“Arrest him and bring him to Ahmedabad.”
With those terse words, former Tata Consultancy Services advisor Dr R.K. Raghavan, ordered the first arrest of a police officer as a suspect, seven years after 800 people were killed in the Gujarat riots of 2002.
Raghavan, 68, chief of the Special Investigation Team probing the riots, reports to India’s Supreme Court, and has free access to critical cellphone records that indicate how police officers and politicians conspired to assist rioters and ignore calls for help from besieged Muslim communities.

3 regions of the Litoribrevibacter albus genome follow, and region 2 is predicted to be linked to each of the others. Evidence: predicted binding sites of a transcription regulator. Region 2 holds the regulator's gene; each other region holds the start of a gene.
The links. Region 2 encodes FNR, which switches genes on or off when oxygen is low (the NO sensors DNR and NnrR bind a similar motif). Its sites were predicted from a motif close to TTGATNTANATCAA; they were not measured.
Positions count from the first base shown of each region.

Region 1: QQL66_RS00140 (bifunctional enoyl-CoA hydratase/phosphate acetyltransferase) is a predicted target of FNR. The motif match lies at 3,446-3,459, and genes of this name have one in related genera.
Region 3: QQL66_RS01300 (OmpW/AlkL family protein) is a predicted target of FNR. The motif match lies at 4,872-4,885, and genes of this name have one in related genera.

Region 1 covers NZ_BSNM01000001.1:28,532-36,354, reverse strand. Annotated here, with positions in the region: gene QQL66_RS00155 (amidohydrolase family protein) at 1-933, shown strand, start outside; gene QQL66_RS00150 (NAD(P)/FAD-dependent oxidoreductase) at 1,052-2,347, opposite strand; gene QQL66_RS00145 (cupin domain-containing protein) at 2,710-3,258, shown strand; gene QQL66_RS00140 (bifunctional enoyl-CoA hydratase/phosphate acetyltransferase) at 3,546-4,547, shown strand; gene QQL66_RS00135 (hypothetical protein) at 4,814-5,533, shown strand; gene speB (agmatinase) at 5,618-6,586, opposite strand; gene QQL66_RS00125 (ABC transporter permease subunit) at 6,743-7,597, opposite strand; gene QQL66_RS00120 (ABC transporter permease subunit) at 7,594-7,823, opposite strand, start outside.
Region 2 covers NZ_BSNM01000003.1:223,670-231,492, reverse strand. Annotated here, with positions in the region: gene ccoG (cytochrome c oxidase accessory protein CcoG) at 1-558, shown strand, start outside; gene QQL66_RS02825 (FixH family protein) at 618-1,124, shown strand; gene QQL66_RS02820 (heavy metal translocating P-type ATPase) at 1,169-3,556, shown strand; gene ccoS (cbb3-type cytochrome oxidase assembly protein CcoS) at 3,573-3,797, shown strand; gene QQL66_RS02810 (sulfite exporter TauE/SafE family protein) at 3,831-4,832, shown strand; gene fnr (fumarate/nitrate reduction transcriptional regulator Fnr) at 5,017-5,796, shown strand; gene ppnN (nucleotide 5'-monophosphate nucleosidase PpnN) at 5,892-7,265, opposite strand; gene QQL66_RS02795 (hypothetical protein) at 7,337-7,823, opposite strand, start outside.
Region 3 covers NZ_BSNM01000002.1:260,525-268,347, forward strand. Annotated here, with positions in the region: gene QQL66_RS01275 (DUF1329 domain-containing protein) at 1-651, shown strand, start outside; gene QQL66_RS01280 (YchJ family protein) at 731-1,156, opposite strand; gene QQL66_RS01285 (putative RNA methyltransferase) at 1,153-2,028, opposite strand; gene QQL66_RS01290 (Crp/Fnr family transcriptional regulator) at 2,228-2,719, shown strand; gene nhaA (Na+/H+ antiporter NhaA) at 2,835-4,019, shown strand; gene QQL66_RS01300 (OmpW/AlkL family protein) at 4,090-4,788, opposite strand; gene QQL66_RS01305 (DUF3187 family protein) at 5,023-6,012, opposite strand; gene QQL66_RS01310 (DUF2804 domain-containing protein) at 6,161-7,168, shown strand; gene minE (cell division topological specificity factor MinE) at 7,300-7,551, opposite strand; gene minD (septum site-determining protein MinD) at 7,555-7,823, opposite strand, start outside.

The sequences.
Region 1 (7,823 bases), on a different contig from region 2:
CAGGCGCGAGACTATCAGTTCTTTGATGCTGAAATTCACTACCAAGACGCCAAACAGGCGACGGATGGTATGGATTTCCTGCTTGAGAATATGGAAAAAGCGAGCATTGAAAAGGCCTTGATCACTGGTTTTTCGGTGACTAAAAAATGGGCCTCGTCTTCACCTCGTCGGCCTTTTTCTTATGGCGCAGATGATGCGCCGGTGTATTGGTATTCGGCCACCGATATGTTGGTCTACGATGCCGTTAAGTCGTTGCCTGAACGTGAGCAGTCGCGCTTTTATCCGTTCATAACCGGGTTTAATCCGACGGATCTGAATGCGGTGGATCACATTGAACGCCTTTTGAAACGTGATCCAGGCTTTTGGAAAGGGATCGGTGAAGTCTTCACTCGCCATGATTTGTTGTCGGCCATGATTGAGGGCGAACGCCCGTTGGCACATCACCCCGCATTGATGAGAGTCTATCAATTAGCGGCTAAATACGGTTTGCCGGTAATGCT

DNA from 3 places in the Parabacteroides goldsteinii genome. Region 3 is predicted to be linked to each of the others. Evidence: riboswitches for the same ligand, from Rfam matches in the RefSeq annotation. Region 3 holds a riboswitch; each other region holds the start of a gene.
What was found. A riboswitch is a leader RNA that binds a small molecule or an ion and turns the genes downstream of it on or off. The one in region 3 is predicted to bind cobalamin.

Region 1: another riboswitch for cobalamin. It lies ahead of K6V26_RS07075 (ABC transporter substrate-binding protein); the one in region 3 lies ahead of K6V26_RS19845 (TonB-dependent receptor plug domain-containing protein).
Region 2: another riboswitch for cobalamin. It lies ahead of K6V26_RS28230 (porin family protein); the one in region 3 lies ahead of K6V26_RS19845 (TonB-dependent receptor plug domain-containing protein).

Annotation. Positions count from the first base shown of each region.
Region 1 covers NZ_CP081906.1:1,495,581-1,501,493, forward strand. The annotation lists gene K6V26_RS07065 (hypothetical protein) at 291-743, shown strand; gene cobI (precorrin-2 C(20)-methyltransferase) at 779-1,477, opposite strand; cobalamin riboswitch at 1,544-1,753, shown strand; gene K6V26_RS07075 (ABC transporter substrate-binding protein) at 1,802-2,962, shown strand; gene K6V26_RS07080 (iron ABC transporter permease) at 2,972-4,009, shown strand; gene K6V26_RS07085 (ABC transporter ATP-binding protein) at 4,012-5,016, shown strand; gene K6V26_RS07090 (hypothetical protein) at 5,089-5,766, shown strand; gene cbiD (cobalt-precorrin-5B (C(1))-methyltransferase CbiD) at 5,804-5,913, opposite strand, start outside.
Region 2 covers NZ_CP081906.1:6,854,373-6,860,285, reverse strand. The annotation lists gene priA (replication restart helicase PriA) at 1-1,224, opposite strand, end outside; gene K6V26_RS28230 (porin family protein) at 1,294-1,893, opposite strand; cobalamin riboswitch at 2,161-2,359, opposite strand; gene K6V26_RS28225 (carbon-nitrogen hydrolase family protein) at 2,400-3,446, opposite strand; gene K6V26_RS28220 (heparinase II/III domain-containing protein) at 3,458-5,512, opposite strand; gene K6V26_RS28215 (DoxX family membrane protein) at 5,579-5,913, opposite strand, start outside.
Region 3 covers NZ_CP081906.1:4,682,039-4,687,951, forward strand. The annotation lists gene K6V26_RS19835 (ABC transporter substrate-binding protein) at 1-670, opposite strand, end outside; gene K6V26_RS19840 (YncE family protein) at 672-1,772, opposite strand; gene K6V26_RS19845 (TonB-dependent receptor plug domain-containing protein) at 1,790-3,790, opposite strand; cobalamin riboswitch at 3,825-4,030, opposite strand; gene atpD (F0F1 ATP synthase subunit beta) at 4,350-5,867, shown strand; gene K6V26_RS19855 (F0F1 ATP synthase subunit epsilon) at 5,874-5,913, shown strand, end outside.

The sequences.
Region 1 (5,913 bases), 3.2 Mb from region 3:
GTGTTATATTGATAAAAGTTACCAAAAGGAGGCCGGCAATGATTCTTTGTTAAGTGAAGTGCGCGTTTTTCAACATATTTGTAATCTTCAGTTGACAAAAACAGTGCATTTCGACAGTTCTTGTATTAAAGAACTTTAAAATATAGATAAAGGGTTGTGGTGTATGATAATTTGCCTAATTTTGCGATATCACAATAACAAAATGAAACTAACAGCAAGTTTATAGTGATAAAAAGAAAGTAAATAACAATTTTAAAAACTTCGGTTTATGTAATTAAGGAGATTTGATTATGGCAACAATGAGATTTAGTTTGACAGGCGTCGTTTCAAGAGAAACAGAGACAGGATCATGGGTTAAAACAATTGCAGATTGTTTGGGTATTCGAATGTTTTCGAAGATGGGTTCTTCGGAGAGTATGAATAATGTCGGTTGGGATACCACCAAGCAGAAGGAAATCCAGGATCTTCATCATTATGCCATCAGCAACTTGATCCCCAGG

With Child Welfare Minister Maya Kodnani facing arrest and Deputy Superintendent of Police K.G. Erda in custody, the administration is fearful of the arrests that might follow.
Cellphone records with the SIT implicate a host of police officers. Among them are then Ahmedabad police commissioner, now DGP, P.C. Pande and then joint commissioner of police M.K. Tandon, now retired.
Raghavan, who investigated the matchfixing case involving South African cricketer Hansie Cronje in 2000, has kept his investigations secret. So when Erda was to be arrested, the team sent to Valsad, 350 km from Ahmedabad, was only told they were to get Erda to speak to Raghavan.
When they got Erda, Raghavan said: “I have no business that needs to be discussed with Erda on the phone. Arrest him.”